Born to fail? Selling education to the chronically poor
By the time she turned fifteen, Shameka had had five lovers. Her latest suitor, Gregory, is 62, wealthy, married, and deeply connected in the local political landscape. A long-time family friend, Gregory is considered a godsend shouldering much of the financial burdens of Shameka's schooling, even contributing the much-needed weekly lunch monies and bus fares for her four younger siblings.
In the inner-city community where Shameka resides, Gregory is respected for his wealth and connections, and this collective deference is automatically passed on to Shameka and her family. The relationship has elevated her status in the community, making her worthy of respect in an environment where money is an elusive commodity and the most common ways to acquire it is either through dealing drugs, selling sex, offering political favours, or getting involved in criminal activity.
Precious, Shameka's mother, is proud of her daughter who has not only passed her GSAT exams to enter one of the top high schools in Kingston, but has done well in attracting a man of Gregory's prestige. A single mother with five children, she is relieved to be getting some sort of financial support given that the minimum wages she earns as a domestic helper is barely enough to find food for her children.
Precious remembers when, barely past Shameka's age, she got pregnant for the first time and had to drop out of school. She regrets that Shameka's father, Teddy, a boy from her community denied fathering the child which meant she had to raise Shameka all by herself. She sometimes wishes that Shameka's father, who was killed by the police in a robbery attempt six years ago, was around to witness how well his daughter has turned out.
She worries about the future of her children, but feels confident that with Gregory's assistance Shameka will be able to complete her schooling and eventually move out of the community. She cautions Shameka against getting pregnant as that would mean she would be expelled from school, but at the same time, she is glad that Gregory has the financial means to be able to provide for the child.
A Familiar Tale: Chronic Poverty as a Barrier to Education
Sadly, Shameka's story is not uncommon in many poor communities in Jamaica. Young girls like Shameka who are born and bred into a perpetual cycle of poverty are often robbed of their youths as they are thrust, often from as early as nine or ten years old, into positions of responsibility, fending for themselves and their families.
Whilst it is generally accepted that investing in education is one of the most effective ways to reduce poverty, this understanding hasn't necessarily resonated within the mindsets of some of the poorest citizens who are generally exploited by a system that forces them to barter themselves or their children in an effort to survive. The general moral values of society ultimately become insufficient to combat the gripping tentacles of poverty where in many cases, children and especially girls become victims of circumstance.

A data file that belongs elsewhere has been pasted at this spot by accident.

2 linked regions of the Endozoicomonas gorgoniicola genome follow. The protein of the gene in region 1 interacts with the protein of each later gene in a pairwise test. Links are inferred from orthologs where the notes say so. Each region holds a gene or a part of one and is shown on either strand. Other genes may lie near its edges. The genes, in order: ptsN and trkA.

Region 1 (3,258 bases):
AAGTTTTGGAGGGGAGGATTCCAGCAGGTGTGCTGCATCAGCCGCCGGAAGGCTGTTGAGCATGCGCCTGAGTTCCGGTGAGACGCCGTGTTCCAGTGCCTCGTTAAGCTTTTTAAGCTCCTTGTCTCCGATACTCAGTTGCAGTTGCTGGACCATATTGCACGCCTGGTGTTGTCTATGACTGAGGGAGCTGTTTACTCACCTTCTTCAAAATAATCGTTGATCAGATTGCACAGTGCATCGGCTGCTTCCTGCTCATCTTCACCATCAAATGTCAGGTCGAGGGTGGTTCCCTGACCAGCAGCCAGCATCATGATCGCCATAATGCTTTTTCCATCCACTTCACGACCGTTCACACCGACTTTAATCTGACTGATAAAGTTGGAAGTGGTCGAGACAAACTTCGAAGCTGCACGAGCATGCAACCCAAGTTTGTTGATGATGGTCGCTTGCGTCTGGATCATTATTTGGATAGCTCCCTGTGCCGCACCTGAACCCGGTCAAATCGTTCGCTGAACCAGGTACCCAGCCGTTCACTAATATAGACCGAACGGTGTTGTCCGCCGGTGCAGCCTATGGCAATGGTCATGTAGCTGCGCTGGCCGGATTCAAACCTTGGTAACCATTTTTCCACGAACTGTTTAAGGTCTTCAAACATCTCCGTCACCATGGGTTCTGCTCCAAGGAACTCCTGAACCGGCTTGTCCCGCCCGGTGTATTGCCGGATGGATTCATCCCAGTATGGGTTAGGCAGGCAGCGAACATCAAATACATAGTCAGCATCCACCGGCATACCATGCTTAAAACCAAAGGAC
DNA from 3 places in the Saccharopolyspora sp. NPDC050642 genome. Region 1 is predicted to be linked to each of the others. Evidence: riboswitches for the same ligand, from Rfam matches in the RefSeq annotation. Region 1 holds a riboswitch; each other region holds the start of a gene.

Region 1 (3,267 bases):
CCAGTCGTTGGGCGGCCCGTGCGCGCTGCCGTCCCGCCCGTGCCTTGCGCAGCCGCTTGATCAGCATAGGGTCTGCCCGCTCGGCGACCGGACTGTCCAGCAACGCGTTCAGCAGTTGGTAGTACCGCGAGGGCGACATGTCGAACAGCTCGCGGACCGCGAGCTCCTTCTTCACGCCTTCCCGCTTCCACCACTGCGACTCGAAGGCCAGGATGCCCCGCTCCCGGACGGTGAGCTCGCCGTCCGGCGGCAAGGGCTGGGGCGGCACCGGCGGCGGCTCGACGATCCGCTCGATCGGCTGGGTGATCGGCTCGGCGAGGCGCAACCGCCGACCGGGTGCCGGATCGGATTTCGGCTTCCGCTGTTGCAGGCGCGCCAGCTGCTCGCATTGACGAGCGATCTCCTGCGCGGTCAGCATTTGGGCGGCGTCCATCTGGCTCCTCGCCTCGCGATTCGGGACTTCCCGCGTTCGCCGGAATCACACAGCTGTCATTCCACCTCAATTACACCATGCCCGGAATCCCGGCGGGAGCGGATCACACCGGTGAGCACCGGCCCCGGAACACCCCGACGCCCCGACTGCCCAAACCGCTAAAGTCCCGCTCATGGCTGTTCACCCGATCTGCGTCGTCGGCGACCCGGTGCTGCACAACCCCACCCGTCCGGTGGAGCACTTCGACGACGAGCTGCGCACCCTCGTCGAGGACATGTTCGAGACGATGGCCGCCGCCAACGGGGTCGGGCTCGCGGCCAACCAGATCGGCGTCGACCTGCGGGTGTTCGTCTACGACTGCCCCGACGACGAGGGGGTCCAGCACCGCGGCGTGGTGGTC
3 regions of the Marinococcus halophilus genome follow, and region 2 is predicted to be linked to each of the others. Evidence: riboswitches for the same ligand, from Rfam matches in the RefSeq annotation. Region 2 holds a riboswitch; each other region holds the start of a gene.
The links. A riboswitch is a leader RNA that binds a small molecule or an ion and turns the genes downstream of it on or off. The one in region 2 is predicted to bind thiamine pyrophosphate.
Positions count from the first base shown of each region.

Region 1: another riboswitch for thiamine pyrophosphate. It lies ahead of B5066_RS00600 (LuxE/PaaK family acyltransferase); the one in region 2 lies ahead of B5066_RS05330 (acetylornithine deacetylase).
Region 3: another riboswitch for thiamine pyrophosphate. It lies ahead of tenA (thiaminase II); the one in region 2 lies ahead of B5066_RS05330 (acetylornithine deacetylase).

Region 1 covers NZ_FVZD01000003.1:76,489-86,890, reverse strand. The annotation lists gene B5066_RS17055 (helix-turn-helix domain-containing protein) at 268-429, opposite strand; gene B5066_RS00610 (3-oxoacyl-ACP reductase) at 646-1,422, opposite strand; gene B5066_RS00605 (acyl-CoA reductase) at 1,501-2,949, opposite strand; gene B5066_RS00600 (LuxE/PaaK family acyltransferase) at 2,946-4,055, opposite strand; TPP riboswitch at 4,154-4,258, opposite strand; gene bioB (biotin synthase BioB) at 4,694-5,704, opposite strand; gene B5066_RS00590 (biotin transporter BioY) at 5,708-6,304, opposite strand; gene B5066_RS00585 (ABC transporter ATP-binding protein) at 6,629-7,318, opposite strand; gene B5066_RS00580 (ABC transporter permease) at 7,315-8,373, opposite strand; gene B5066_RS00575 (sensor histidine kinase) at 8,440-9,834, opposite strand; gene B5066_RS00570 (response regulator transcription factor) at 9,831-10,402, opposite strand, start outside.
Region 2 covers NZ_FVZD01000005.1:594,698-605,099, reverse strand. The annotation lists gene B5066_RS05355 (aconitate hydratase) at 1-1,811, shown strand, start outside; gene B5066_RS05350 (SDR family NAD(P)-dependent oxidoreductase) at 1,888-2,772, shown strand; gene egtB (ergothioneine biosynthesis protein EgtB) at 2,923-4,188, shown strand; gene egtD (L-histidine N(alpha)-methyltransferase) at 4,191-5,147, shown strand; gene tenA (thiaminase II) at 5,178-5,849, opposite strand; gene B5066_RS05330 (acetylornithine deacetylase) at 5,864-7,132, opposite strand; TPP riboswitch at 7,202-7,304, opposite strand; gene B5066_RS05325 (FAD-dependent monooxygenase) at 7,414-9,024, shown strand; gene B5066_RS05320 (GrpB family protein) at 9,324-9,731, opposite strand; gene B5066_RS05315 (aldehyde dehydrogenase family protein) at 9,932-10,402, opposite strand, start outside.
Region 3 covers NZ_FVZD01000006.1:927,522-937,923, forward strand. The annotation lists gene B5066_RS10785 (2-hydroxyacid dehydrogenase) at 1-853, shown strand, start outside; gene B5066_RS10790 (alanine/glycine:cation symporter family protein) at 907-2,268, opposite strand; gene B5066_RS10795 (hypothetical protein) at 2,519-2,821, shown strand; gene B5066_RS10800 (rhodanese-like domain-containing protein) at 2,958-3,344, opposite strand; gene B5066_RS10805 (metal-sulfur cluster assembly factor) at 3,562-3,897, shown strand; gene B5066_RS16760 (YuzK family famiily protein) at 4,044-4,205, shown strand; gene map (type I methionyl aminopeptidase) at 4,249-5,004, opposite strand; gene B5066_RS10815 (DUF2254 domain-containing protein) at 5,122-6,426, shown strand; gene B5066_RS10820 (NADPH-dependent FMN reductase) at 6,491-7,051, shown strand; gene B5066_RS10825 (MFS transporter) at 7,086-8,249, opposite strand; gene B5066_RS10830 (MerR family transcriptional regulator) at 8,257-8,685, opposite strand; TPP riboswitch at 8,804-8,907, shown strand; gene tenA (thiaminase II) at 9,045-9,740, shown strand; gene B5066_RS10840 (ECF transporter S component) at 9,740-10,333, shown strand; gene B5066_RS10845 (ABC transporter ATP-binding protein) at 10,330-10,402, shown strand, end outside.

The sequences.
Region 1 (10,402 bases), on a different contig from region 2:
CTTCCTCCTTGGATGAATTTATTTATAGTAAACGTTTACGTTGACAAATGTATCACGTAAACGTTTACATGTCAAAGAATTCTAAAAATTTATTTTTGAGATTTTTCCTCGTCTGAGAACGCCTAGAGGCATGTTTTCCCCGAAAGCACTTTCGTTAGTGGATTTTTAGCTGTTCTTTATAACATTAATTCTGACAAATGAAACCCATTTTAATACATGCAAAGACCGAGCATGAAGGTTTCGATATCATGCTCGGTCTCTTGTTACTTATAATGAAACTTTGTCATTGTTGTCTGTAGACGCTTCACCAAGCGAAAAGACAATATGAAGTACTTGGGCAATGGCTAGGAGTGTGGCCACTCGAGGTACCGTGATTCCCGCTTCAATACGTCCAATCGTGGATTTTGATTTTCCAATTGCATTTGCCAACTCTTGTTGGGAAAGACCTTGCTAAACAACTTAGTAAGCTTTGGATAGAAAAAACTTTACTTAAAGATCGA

Chronic poverty undermines the abilities of families to place sufficient emphasis on education, in a system where education, in practice, remains a commodity. Prohibitive tuition fees, high costs of textbooks and schools supplies, daily lunch monies, and bus fares or other transportation fees, make education a secondary priority for many parents who are struggling to find food and shelter for themselves and their children. Inspite of the general wisdom that the education of girls has a far-reaching impact in reducing inter-generational poverty, a girl's education is often readily sacrificed in the pursuit of economic gain.
Recognizing the Value of an Educated Girl:
For developing countries like Jamaica, the challenge remains not only to promote the education of girls as the most viable means to escape poverty, but to significantly reduce the barriers to acquiring an education especially for families which are at or below the poverty line. The challenge remains to annihilate the myths and misconceptions that girls are commodities to be bartered in exchange for financial or other gain.
An educated girl is better able to provide for her family in the long-run, to participate and make greater contributions to the labour force, and to plan and better prepare for child-rearing than one who is not. The contributions of an educated girl to sustainable development is critical and invaluable. Girls like Shameka have the promise and the ability to escape the grip of poverty and to wrest from the exploitative tentacles of those who will stunt her growth.
Interventions at the school and community levels are necessary to empower such girls, women, and their families to recognize the incalculable value that girls have. Moreover, an adequate legislative framework is needed to protect young girls from predatory adults who aim to exploit their vulnerabilities.